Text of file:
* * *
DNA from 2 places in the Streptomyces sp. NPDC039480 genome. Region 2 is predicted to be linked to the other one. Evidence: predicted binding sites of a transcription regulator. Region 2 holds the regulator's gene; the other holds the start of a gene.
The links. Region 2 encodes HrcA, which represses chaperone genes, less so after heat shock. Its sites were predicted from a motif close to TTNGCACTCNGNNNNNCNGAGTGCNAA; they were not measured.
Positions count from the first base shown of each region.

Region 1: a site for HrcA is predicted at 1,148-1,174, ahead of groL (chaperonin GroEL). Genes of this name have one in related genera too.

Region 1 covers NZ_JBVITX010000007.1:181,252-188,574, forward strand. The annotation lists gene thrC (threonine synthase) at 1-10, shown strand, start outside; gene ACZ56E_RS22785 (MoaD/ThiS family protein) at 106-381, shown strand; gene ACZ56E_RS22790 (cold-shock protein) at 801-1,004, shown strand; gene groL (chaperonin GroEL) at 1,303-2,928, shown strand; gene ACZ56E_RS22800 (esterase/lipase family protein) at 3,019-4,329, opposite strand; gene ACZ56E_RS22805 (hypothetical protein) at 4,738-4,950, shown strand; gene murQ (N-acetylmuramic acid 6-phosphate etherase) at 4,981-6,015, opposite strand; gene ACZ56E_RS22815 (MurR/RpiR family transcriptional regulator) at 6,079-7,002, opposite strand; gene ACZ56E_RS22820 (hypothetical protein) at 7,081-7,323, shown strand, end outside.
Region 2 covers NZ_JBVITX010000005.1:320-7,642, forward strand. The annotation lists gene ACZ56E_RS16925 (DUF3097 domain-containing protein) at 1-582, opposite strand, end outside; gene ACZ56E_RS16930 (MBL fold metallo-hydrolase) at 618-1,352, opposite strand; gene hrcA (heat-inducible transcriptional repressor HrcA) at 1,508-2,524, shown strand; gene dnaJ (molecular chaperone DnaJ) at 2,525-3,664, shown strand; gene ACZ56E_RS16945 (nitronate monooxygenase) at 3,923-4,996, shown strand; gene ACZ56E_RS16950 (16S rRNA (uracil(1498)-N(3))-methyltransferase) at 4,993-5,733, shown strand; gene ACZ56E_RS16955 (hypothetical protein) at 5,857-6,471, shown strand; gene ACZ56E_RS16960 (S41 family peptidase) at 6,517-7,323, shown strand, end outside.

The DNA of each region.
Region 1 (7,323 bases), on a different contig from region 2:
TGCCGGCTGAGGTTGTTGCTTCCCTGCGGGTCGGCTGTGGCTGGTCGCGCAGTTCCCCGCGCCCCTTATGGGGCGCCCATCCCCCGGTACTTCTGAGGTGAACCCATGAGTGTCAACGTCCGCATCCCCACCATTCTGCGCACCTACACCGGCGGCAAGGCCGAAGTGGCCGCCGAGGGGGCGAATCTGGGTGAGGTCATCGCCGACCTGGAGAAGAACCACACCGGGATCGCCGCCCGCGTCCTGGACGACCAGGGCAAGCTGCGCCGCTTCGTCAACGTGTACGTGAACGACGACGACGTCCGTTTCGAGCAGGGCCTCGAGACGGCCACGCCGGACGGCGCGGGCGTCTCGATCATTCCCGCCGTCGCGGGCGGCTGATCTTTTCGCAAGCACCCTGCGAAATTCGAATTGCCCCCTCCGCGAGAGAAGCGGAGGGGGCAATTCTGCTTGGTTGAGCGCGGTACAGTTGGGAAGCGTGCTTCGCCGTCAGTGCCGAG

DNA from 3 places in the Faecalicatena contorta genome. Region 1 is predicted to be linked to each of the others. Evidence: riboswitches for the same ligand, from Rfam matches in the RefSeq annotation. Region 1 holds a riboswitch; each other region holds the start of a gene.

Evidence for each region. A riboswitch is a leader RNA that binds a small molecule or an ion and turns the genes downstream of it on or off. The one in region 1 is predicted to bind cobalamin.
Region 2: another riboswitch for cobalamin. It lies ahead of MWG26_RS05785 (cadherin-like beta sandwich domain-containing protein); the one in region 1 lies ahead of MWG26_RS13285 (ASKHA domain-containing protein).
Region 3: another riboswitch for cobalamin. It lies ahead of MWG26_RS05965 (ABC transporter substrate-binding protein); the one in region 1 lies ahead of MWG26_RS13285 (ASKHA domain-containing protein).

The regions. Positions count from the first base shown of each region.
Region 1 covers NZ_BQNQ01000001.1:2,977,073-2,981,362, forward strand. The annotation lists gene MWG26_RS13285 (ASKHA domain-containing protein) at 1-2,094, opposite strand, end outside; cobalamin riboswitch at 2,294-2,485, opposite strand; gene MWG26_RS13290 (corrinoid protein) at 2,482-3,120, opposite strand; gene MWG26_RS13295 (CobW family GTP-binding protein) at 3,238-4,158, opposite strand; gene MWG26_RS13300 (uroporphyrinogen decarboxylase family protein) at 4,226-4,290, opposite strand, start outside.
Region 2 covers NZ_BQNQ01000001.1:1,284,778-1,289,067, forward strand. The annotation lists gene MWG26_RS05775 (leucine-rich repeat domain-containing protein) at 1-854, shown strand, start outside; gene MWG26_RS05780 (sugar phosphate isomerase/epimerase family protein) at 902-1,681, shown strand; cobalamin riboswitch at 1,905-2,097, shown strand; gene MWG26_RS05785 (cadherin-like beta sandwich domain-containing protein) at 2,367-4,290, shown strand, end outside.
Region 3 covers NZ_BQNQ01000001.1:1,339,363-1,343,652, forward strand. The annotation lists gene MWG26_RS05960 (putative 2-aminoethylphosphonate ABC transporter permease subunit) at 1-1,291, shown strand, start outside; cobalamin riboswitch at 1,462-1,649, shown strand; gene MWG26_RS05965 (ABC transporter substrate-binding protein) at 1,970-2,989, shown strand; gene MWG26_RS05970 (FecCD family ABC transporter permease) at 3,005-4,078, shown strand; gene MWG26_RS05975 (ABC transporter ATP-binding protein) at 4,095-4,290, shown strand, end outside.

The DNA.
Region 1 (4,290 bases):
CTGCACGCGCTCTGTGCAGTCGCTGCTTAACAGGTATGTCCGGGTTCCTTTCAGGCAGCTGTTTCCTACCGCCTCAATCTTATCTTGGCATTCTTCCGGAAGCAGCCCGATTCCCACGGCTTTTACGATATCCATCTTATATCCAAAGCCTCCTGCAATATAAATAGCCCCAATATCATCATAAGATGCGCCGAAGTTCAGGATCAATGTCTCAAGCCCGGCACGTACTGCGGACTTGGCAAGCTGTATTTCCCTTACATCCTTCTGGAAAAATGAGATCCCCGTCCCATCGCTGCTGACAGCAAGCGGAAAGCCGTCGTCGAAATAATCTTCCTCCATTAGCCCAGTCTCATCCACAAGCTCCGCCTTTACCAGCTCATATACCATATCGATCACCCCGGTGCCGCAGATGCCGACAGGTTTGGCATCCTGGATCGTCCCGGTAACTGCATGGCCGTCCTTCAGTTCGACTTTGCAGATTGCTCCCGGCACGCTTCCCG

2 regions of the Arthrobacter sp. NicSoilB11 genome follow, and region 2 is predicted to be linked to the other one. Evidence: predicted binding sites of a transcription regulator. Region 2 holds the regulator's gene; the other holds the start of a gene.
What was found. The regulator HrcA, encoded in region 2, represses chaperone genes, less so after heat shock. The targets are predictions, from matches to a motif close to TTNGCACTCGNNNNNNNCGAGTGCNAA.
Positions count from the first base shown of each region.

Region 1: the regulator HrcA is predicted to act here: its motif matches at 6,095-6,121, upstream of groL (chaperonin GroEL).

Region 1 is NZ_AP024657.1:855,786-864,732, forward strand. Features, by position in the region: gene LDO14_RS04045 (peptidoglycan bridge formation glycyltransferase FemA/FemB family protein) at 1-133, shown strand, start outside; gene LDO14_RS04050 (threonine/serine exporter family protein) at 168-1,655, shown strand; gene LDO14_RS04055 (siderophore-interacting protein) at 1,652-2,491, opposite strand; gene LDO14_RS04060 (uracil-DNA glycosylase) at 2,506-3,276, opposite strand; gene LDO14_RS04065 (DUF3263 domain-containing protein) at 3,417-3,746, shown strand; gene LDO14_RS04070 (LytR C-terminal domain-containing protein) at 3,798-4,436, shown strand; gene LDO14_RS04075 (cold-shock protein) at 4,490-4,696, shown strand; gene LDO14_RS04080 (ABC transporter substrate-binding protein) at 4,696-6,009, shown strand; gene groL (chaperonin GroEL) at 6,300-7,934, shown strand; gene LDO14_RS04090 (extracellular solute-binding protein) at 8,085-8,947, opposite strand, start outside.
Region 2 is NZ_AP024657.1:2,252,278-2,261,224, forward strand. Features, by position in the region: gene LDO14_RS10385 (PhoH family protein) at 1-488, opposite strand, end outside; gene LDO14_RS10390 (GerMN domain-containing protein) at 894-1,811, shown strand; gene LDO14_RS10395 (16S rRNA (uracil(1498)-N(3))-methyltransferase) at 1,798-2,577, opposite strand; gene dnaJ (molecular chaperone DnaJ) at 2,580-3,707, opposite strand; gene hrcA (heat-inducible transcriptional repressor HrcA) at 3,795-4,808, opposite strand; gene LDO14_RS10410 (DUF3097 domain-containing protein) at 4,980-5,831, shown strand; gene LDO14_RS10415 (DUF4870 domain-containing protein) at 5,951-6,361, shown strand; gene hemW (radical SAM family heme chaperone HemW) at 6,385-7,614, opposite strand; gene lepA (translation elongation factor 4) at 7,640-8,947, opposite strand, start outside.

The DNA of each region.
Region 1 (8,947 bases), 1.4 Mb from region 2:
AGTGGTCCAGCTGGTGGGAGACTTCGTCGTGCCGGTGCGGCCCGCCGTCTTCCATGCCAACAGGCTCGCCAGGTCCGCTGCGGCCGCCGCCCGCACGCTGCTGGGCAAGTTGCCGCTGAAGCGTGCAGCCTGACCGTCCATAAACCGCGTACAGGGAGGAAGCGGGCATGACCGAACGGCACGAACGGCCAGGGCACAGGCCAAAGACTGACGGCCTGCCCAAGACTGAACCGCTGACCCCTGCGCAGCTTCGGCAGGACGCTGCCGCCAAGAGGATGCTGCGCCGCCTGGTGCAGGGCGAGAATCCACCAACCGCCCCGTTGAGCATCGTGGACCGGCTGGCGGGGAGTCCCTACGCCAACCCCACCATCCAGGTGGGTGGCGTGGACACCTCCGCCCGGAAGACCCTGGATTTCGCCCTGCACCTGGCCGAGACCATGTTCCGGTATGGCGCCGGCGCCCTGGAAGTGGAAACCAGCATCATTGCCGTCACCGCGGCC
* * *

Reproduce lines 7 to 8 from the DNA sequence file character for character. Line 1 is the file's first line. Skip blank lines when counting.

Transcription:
The DNA of each region.
Region 1 (7,323 bases), on a different contig from region 2: